Time to Talk about Houston's Food Supply

The food we eat travels over 1500 miles on average from where it is produced. Yet, we have repeated food safety issues and we are losing prime farmland at an alarming rate. So says David Crossley, president of the Gulf Coast Institute, host of the conference.

"We would note that a road like the Grand Parkway will pretty much take out all the remaining farmlands in Harris County, and some other counties as well, and that we ought to be thinking about those things, because a lot is happening in the world. Rising energy prices which are driving the cost of food up, and the ability to move food all over the world may be diminishing. So, can we feed ourselves in ten or twenty years?"

John Jacob is with the Texas A&M University system. He says some of the best farmland in the world will be lost as Houston more than doubles in size in the next 20-30 years. He says we must have a food system that is stable and familiar.

"We want people as well to have an appreciation for the land that we have around us. We believe, or some of us I believe anyway, that having more farmers on the land, which is what would happen if you had more local productionξmeans more and better habitat as well. More people caring for the land."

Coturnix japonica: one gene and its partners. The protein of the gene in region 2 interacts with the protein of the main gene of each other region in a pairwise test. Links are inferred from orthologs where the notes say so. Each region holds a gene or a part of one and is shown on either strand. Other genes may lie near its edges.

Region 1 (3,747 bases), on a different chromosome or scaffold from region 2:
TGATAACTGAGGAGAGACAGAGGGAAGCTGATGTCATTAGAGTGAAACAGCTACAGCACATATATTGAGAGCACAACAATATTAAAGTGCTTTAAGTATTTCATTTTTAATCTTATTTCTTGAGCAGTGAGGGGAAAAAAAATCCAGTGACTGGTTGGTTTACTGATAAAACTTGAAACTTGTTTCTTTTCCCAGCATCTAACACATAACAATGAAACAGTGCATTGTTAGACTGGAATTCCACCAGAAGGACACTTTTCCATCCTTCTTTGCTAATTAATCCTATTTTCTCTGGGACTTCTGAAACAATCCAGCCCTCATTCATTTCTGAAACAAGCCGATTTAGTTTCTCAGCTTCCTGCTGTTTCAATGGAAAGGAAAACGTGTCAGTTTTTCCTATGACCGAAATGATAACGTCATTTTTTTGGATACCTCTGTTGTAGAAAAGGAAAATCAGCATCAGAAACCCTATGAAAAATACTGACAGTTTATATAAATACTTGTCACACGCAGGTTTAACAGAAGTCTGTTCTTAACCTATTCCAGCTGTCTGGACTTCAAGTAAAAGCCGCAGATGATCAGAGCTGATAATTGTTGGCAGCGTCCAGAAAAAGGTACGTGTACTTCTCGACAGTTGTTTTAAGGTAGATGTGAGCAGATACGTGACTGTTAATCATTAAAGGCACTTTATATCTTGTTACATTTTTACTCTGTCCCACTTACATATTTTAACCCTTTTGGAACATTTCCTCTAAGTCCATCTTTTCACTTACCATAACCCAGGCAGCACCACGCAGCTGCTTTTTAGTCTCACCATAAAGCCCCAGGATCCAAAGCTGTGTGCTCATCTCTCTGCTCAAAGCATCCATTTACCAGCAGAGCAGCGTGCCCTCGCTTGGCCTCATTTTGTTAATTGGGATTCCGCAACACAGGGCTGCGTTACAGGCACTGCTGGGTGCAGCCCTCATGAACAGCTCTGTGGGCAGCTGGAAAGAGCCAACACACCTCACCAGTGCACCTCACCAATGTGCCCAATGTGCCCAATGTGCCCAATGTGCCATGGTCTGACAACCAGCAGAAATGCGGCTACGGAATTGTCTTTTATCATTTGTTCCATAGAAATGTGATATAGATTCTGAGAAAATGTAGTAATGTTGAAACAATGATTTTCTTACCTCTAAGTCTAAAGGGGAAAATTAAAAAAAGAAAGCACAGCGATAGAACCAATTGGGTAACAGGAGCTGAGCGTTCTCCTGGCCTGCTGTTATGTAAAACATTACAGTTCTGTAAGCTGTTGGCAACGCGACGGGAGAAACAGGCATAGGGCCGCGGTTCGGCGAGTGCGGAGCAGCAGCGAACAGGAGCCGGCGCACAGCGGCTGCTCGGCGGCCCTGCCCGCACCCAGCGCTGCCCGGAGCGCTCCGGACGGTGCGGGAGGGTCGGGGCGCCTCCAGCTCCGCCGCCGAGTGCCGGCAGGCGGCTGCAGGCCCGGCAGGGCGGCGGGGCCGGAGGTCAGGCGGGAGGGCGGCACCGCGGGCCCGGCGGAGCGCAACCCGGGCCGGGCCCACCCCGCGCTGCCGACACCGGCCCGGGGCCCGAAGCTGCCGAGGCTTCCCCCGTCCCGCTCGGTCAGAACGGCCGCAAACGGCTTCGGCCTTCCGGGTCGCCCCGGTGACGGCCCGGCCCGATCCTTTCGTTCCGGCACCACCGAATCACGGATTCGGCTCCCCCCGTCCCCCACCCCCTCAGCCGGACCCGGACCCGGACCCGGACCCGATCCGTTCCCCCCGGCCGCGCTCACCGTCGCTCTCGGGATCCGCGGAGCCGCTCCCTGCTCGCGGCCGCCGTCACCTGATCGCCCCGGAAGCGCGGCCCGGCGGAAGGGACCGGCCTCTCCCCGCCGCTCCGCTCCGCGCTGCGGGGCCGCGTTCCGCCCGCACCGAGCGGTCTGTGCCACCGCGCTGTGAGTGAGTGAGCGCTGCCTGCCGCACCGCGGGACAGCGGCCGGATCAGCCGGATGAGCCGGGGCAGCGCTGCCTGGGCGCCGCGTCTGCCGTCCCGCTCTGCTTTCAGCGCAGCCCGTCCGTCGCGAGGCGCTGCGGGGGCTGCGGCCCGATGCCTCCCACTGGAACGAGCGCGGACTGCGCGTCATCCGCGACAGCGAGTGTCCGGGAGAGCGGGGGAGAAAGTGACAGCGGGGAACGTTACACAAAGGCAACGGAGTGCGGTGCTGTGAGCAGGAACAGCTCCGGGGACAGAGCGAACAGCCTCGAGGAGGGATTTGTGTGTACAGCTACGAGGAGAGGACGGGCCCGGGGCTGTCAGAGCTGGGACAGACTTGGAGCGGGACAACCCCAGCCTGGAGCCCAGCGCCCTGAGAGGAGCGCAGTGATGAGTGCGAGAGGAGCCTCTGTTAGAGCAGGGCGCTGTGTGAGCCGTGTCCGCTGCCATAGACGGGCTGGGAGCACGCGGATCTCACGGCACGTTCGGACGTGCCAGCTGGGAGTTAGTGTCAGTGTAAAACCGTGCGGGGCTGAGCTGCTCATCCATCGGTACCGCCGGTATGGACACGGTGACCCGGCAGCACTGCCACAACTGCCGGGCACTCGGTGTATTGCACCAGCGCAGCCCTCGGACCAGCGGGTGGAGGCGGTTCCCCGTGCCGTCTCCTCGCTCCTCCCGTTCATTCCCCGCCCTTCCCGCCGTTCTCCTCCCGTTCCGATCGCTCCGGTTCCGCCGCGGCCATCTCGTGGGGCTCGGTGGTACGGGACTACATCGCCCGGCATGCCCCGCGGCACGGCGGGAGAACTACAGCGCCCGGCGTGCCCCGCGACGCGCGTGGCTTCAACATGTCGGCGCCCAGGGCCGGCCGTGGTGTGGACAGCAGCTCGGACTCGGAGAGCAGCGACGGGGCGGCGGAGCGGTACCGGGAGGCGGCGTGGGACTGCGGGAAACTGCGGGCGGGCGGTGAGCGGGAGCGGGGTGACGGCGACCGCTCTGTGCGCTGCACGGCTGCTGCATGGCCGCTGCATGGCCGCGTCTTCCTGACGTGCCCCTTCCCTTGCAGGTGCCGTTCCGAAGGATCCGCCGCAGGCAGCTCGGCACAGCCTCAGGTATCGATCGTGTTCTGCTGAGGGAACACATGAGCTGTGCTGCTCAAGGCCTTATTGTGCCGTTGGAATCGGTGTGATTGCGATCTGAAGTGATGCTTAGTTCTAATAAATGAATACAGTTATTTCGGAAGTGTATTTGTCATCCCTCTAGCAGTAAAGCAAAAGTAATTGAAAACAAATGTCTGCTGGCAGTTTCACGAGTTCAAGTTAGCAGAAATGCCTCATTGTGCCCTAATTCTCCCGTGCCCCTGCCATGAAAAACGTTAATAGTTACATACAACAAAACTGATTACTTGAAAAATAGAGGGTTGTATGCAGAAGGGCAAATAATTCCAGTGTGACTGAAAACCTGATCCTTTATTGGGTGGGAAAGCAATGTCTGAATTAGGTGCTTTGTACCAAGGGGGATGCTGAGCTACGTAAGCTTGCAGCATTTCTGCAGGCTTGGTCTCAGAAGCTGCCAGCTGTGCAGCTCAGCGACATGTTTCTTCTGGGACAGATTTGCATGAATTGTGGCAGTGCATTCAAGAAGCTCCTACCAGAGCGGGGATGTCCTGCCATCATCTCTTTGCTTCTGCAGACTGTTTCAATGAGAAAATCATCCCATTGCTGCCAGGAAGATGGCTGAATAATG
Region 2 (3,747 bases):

Easier said than done? Not necessarily. John Ikerd teaches agricultural economics at the University of Missouri, Columbia. He says Texas isn't far behind other states at the forefront of sustainable natural food movements.

"It's a broader, kind of social, ethical movement. It was really started by the Hippie movement, back with the earth people, and they formed a commune. It was an organic way of life. It was about community, and society and responsibility and ethics."

Chuck Wemple heads the Economic Development Program for the Houston-Galveston Area Council. He says while the interest is high for local farmers markets, Houston is victim to what's called the lag effect:

"Houston tends to be about 3-to-5 years behind most of the national trends that you see, whether its green building, or even Starbucks, for example. It took a lot to catch off. But when it did take off, it exploded. I think we're gonna see the same thing as folks start to look for more local sources for their food."

With thousands of tax delinquent properties in neighborhoods all over Houston, talk is growing that the city might allow some of them to be converted into community gardens.

Pat Hernandez, KUHF...Houston Public Radio News.
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